I think Sharpy ink can be removed with acetone; if you try it and it doesn't work, PM me and I'll check around at the studio. We use it a lot for metalworking. Also chopsticks. It's nice when addictions use overlapping tools. :biggrin:

#13 Lapin d'Argent

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Posted 19 July 2010 - 04:20 PM

Like Andie and Anna, I've been using one of the Brother P-Touch labelers for years. The TZ laminated tapes are quite durable. For surviving a whole season of sun rain in the garden, Brother also makes Extra Strength tape -- you won't be able to peel it off, but it shouldn't be affected by anything else, either.

If I were in the market for a new labeler right now, I'd go out and get me this model. It's rechargeable, via a handy little dock that can sit on your bookcase, you can plug it into your laptop via a USB cable and conveniently type 40 bazillion labels all at once, or you can cart it around with you and just make your labels wherever you want.

It's a bit pricier, but I think the convenience features are well worth it, because convenience is what these little guys are all about.

Like I said, if I have an excuse...

#14 blue_dolphin

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Posted 19 July 2010 - 05:36 PM

...I think Sharpy ink can be removed with acetone; if you try it and it doesn't work, PM me and I'll check around at the studio. We use it a lot for metalworking. Also chopsticks. It's nice when addictions use overlapping tools. :biggrin:


Agreed. In my experience, acetone/nail polish remover will easily remove Sharpie ink from glass. It may also dissolve some plastics so rubbing alcohol may be a better first pass on plastic containers.

#15 andiesenji

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Posted 20 July 2010 - 07:20 AM

Like Andie and Anna, I've been using one of the Brother P-Touch labelers for years. The TZ laminated tapes are quite durable. For surviving a whole season of sun rain in the garden, Brother also makes Extra Strength tape -- you won't be able to peel it off, but it shouldn't be affected by anything else, either.

If I were in the market for a new labeler right now, I'd go out and get me this model. It's rechargeable, via a handy little dock that can sit on your bookcase, you can plug it into your laptop via a USB cable and conveniently type 40 bazillion labels all at once, or you can cart it around with you and just make your labels wherever you want.

It's a bit pricier, but I think the convenience features are well worth it, because convenience is what these little guys are all about.

Like I said, if I have an excuse...



It is a nifty little label printer but it won't take 1 inch tapes and I use a lot of that size because I can get 4-7 lines of type on a fairly short label.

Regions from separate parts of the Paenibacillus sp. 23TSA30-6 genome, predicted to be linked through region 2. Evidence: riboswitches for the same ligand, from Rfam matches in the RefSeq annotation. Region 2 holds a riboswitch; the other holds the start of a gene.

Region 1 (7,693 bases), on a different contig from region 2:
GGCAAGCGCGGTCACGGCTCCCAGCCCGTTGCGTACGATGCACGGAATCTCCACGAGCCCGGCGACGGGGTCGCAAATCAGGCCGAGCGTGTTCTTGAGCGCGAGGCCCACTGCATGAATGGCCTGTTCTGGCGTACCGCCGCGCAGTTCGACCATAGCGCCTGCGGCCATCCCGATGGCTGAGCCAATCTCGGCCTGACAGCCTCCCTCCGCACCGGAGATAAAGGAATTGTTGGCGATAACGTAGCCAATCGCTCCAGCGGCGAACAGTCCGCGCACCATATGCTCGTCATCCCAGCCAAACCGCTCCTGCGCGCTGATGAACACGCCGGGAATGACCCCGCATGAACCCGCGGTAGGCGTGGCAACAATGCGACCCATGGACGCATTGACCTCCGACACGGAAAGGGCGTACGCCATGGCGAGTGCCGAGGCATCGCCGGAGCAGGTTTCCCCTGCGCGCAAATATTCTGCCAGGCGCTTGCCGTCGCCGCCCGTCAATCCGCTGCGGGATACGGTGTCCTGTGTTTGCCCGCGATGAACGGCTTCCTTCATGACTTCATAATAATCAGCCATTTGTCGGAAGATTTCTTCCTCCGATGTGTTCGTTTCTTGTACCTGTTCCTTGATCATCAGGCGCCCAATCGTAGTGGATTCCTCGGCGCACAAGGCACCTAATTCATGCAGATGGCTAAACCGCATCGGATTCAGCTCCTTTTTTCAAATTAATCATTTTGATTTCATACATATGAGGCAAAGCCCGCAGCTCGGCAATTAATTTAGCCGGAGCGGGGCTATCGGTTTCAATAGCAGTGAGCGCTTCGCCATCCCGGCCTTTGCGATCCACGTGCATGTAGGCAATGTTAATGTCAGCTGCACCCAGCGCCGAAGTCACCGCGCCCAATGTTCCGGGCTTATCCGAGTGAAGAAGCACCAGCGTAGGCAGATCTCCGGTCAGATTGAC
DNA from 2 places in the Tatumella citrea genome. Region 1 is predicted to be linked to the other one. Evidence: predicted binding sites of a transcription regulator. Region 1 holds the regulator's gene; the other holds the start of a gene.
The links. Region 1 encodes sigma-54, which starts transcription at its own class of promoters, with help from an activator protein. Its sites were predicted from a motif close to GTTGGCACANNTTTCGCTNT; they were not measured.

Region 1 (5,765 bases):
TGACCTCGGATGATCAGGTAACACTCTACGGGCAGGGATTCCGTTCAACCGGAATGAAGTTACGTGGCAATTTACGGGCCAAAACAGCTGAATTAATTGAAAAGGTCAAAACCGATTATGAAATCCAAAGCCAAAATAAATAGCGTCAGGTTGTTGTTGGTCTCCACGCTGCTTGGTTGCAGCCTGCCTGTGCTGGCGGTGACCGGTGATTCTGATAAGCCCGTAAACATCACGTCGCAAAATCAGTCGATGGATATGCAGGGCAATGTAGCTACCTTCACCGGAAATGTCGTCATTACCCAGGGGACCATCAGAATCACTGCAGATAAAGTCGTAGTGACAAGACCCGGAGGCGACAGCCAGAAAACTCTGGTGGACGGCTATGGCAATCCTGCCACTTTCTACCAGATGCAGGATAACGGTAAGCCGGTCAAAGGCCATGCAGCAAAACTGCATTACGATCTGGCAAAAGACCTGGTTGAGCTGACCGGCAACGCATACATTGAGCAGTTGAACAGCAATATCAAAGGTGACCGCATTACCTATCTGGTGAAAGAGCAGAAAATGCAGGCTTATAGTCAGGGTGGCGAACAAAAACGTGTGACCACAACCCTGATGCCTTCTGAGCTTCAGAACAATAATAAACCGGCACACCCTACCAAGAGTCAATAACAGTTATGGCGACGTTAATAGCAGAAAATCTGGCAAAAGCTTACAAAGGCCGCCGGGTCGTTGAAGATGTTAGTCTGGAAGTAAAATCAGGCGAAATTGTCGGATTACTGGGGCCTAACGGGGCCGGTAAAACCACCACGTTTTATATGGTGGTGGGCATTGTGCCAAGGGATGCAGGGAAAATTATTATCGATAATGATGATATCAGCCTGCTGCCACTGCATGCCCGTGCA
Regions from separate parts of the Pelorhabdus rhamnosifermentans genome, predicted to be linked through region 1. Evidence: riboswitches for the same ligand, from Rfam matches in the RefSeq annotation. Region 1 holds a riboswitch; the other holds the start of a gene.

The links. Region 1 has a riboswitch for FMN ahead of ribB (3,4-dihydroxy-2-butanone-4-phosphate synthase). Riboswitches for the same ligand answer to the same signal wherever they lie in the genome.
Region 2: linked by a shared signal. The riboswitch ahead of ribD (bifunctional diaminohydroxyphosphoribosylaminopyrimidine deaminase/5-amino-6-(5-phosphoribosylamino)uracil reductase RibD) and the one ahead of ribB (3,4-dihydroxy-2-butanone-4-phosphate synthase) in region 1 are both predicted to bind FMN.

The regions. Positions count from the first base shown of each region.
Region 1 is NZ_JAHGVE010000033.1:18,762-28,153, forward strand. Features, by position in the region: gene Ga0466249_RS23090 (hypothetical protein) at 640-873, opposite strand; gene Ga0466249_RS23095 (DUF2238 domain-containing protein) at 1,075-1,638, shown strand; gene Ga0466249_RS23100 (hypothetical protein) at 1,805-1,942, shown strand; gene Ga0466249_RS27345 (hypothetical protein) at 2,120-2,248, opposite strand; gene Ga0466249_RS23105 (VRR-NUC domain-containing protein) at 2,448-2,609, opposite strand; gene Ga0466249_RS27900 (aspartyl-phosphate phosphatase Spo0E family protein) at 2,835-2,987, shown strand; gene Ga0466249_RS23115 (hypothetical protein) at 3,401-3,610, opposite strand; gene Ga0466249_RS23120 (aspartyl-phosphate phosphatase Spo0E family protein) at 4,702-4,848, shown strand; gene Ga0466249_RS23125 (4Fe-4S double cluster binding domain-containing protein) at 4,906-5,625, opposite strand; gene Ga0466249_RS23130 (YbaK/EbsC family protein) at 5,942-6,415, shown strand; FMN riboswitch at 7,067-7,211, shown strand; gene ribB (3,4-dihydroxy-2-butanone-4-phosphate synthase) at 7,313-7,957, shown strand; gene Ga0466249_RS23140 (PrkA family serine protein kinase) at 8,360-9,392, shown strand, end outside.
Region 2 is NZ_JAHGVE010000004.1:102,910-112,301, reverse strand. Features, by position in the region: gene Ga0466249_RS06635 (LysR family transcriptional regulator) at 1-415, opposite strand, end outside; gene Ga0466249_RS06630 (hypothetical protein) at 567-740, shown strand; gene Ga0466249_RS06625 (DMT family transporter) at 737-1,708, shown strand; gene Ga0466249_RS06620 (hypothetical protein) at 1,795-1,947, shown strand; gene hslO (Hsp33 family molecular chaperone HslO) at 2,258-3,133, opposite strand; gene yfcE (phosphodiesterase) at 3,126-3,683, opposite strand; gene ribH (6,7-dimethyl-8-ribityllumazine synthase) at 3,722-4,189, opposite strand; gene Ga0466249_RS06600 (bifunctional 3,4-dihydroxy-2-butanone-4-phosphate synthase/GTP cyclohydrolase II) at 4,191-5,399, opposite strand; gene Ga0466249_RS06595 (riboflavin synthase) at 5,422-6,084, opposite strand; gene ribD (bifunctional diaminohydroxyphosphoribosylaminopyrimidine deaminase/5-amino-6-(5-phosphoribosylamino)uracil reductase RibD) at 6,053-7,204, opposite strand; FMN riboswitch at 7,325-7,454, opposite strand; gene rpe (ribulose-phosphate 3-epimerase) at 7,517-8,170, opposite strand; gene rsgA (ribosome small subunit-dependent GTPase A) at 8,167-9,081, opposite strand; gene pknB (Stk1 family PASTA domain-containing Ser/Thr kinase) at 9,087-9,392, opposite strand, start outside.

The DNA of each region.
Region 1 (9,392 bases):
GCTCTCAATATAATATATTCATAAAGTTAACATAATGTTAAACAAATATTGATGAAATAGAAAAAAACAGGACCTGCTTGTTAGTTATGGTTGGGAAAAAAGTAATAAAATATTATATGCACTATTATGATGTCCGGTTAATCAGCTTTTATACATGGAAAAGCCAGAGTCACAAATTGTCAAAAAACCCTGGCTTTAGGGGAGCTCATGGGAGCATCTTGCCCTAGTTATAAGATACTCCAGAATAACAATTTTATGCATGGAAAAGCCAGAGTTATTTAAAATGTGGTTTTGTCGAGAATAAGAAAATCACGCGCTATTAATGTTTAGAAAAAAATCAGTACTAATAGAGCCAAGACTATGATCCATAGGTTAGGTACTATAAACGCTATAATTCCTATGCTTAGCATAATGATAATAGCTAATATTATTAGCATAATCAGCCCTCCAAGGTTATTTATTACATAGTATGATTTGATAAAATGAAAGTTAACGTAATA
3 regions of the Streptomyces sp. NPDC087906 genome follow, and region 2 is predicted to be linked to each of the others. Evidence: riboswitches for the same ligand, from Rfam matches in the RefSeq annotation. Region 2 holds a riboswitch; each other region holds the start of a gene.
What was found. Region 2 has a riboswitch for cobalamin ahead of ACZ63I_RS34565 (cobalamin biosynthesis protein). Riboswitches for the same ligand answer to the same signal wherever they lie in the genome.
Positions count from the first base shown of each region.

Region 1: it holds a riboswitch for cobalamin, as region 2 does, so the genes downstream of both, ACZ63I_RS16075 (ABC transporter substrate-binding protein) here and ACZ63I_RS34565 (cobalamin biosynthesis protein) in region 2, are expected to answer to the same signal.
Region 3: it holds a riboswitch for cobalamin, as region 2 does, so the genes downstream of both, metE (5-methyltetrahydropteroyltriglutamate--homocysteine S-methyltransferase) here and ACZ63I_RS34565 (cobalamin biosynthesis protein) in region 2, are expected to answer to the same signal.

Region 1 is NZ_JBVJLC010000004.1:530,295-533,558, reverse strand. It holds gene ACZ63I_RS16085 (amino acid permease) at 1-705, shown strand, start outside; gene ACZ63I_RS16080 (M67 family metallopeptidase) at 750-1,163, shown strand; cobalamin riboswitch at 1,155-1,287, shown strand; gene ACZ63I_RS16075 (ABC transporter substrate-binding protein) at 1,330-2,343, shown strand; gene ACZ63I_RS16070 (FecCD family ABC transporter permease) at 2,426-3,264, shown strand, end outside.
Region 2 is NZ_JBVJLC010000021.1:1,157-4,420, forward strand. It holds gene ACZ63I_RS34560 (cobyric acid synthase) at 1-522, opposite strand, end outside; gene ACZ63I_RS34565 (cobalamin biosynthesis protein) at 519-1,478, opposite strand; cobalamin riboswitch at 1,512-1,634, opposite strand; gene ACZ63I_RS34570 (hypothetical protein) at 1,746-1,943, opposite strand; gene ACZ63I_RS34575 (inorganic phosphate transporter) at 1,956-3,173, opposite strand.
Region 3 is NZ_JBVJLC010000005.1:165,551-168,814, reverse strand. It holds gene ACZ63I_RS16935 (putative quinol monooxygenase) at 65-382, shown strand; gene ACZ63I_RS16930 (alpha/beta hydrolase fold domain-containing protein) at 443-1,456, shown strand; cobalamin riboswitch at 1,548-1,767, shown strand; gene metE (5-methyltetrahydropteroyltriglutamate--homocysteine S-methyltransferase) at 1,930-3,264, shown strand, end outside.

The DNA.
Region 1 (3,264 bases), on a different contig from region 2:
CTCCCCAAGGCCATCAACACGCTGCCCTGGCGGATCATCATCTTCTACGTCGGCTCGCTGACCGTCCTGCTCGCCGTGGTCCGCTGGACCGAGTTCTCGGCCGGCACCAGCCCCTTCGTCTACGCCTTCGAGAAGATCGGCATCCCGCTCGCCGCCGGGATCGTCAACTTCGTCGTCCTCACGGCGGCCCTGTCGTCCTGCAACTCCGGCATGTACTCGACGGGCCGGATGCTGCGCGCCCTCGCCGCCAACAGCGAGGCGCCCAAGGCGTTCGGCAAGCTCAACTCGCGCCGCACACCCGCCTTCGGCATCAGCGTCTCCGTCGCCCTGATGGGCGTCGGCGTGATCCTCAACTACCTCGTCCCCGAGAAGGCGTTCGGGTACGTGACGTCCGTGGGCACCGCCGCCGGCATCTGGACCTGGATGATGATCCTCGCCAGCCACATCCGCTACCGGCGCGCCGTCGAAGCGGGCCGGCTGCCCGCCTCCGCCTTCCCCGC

I keep all the labels with longer text that I use frequently, in the memory so I don't have to retype them each time. I do have to purge the memory of some old labels that I no longer use.

Edited by andiesenji, 20 July 2010 - 07:21 AM.

"There are, it has been said, two types of people in the world. There are those who say: this glass is half full. And then there are those who say: this glass is half empty. The world belongs, however, to those who can look at the glass and say: What's up with this glass? Excuse me? Excuse me? This is my glass? I don't think so. My glass was full! And it was a bigger glass!" Terry Pratchett
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#16 HungryC

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Posted 20 July 2010 - 07:28 AM

Agreed. In my experience, acetone/nail polish remover will easily remove Sharpie ink from glass. It may also dissolve some plastics so rubbing alcohol may be a better first pass on plastic containers.

Wow, I feel like such a Luddite. No fancy machines for me, nor any acetone in the kitchen. I use a good ol' China marker (aka grease pencil), which will write on glass, plastic, china, enamel, etc. It rubs off easily on most surfaces with a bit of friction (like using your thumb). Best of all, the pencil is paper-wrapped, so no plastic consumables to worry about or dispose of. RE: garden labelling, the grease pencil will write on index cards & not fade in the sun. Cardstock survives a few months outdoors in the rain (about as long as a growing season), and you can chuck it into the compost heap, along with the plants, when the season is finished.

#17 Lapin d'Argent

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Posted 20 July 2010 - 02:52 PM


Agreed. In my experience, acetone/nail polish remover will easily remove Sharpie ink from glass. It may also dissolve some plastics so rubbing alcohol may be a better first pass on plastic containers.